Besides engaging with what authors and performers have created through audiobooks, the sound of storytelling extends to creating and listening to family stories, neighborhood stories, captured memories of unwritten, and otherwise unscripted, events, and conversations. The work of StoryCorps addresses this by providing both structure for and preservation of such recordings. Recordings made in StoryCorps booths, which pop up around the country on well publicized schedules, are accepted by the Library of Congress as part of the American archives of cultural and popular history. StoryCorps has won a variety of humanities distinctions, including the Peabody Award (2007).
For several years, StoryCorps has been promoting The Great Thanksgiving Listen, a guided opportunity for those gathered with multiple generations to celebrate the holiday. With the goal of creating “a culture of listening,” this effort points directly to the power of listening in communication, intergenerational honor, and understanding. Directions are specific, simple to follow, and require virtually nothing to attain satisfying results. The event is suggested for families, classes of all ages, and neighborhood gathering places. Continue reading StoryCorps and the Great Thanksgiving Listen
The Barnes Foundation in Philadelphia has been digitizing its vast collection of objects (4000 and counting) for some time now. It has recently made available for free download in the public domain nearly 1500 items in high resolution, including paintings by impressionist, post-impressionist, and early modern masters like Giorgio de Chirico, Henri Rousseau, Vincent Van Gogh, and Auguste Renoir.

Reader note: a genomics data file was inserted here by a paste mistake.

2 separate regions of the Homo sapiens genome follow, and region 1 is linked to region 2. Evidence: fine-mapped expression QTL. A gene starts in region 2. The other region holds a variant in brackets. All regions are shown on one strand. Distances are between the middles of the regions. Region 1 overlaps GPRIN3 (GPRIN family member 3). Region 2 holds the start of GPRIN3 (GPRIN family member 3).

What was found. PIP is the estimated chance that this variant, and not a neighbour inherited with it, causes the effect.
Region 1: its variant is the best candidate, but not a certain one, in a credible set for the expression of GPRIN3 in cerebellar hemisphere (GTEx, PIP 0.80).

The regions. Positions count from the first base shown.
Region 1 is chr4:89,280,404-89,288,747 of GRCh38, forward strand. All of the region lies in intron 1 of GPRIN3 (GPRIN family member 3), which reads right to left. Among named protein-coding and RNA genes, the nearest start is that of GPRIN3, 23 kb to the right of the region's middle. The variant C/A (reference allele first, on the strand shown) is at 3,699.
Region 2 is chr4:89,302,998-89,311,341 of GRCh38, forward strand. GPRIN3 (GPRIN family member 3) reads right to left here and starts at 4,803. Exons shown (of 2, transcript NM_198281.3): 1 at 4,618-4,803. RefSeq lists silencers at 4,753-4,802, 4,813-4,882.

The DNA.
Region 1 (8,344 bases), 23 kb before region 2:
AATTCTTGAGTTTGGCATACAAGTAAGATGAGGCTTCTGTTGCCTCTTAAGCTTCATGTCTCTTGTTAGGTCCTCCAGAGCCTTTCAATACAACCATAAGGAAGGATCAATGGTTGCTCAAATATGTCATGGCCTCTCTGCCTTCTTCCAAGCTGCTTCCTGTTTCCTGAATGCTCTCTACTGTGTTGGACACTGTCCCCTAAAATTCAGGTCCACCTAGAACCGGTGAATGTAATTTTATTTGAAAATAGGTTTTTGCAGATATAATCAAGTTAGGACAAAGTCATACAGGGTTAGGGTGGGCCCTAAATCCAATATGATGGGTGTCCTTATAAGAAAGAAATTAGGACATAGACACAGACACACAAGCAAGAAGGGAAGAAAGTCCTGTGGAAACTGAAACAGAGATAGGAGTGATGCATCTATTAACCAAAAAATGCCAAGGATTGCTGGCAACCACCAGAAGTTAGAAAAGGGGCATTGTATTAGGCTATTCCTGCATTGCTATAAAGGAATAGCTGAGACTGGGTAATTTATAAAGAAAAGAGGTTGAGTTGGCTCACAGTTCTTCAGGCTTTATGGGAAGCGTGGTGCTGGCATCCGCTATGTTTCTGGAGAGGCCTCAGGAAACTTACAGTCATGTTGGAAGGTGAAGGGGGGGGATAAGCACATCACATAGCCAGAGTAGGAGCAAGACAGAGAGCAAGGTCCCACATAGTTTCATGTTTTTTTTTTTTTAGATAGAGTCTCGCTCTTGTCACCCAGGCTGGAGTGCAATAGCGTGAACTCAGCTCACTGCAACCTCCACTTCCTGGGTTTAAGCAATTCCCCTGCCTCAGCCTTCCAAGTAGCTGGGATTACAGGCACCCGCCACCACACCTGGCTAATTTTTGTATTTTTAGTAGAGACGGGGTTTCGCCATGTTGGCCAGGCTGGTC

Currently, digital images of more than 2,000 works of art in the Barnes Foundation’s collection are available to the public online. The Foundation encourages “use, enjoyment, and sharing of these images while respecting artists’ rights and copyright.” Each work is assigned a “rights statement” that helps communicate the Foundation’s assessment of the copyright status of the work (e.g., Public Domain, In Copyright, Copyright Undetermined).
According to its web site, the “Public Domain” categorization is used when the Foundation believes a work of art to be free of known restrictions under copyright law. The Foundation makes those images available for high-resolution download “without charge for any use, commercial or non-commercial.”
Browse the Barnes Collection here.
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